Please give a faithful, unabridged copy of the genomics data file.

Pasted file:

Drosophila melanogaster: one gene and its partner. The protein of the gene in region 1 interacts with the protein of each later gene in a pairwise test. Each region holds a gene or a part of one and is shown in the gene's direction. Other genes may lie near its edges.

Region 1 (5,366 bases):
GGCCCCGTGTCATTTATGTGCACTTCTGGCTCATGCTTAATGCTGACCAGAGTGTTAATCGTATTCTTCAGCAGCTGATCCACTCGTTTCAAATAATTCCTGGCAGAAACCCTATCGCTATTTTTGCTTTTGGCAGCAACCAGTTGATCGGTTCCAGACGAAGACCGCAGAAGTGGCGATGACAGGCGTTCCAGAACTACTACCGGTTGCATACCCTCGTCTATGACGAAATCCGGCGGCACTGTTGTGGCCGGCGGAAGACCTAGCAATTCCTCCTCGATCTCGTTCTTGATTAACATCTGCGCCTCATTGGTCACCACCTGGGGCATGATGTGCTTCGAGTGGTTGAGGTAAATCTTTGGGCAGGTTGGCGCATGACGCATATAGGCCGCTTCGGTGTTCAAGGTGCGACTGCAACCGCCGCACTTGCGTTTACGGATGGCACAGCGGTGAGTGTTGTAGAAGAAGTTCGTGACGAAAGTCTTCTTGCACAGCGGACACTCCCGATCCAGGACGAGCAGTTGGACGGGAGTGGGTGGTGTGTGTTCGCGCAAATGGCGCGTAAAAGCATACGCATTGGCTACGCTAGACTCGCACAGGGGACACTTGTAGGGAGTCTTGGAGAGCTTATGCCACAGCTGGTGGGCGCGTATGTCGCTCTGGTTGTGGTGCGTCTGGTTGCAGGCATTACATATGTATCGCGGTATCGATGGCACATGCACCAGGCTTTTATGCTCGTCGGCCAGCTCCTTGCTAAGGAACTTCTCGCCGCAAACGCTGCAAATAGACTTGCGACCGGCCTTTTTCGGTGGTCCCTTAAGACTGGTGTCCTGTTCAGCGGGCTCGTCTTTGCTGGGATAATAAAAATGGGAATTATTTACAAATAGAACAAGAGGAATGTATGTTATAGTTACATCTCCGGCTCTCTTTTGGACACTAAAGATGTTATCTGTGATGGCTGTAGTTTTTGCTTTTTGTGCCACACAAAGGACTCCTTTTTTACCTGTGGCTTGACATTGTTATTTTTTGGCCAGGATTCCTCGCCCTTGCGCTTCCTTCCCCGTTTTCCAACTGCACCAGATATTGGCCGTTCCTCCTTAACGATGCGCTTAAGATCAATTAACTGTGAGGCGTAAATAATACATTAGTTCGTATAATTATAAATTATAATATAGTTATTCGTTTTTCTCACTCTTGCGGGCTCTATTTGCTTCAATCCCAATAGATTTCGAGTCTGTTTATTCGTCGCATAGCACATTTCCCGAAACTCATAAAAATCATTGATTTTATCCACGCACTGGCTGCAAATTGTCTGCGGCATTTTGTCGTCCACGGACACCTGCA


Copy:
Drosophila melanogaster: one gene and its partner. The protein of the gene in region 1 interacts with the protein of each later gene in a pairwise test. Each region holds a gene or a part of one and is shown in the gene's direction. Other genes may lie near its edges.

Region 1 (5,366 bases):
GGCCCCGTGTCATTTATGTGCACTTCTGGCTCATGCTTAATGCTGACCAGAGTGTTAATCGTATTCTTCAGCAGCTGATCCACTCGTTTCAAATAATTCCTGGCAGAAACCCTATCGCTATTTTTGCTTTTGGCAGCAACCAGTTGATCGGTTCCAGACGAAGACCGCAGAAGTGGCGATGACAGGCGTTCCAGAACTACTACCGGTTGCATACCCTCGTCTATGACGAAATCCGGCGGCACTGTTGTGGCCGGCGGAAGACCTAGCAATTCCTCCTCGATCTCGTTCTTGATTAACATCTGCGCCTCATTGGTCACCACCTGGGGCATGATGTGCTTCGAGTGGTTGAGGTAAATCTTTGGGCAGGTTGGCGCATGACGCATATAGGCCGCTTCGGTGTTCAAGGTGCGACTGCAACCGCCGCACTTGCGTTTACGGATGGCACAGCGGTGAGTGTTGTAGAAGAAGTTCGTGACGAAAGTCTTCTTGCACAGCGGACACTCCCGATCCAGGACGAGCAGTTGGACGGGAGTGGGTGGTGTGTGTTCGCGCAAATGGCGCGTAAAAGCATACGCATTGGCTACGCTAGACTCGCACAGGGGACACTTGTAGGGAGTCTTGGAGAGCTTATGCCACAGCTGGTGGGCGCGTATGTCGCTCTGGTTGTGGTGCGTCTGGTTGCAGGCATTACATATGTATCGCGGTATCGATGGCACATGCACCAGGCTTTTATGCTCGTCGGCCAGCTCCTTGCTAAGGAACTTCTCGCCGCAAACGCTGCAAATAGACTTGCGACCGGCCTTTTTCGGTGGTCCCTTAAGACTGGTGTCCTGTTCAGCGGGCTCGTCTTTGCTGGGATAATAAAAATGGGAATTATTTACAAATAGAACAAGAGGAATGTATGTTATAGTTACATCTCCGGCTCTCTTTTGGACACTAAAGATGTTATCTGTGATGGCTGTAGTTTTTGCTTTTTGTGCCACACAAAGGACTCCTTTTTTACCTGTGGCTTGACATTGTTATTTTTTGGCCAGGATTCCTCGCCCTTGCGCTTCCTTCCCCGTTTTCCAACTGCACCAGATATTGGCCGTTCCTCCTTAACGATGCGCTTAAGATCAATTAACTGTGAGGCGTAAATAATACATTAGTTCGTATAATTATAAATTATAATATAGTTATTCGTTTTTCTCACTCTTGCGGGCTCTATTTGCTTCAATCCCAATAGATTTCGAGTCTGTTTATTCGTCGCATAGCACATTTCCCGAAACTCATAAAAATCATTGATTTTATCCACGCACTGGCTGCAAATTGTCTGCGGCATTTTGTCGTCCACGGACACCTGCA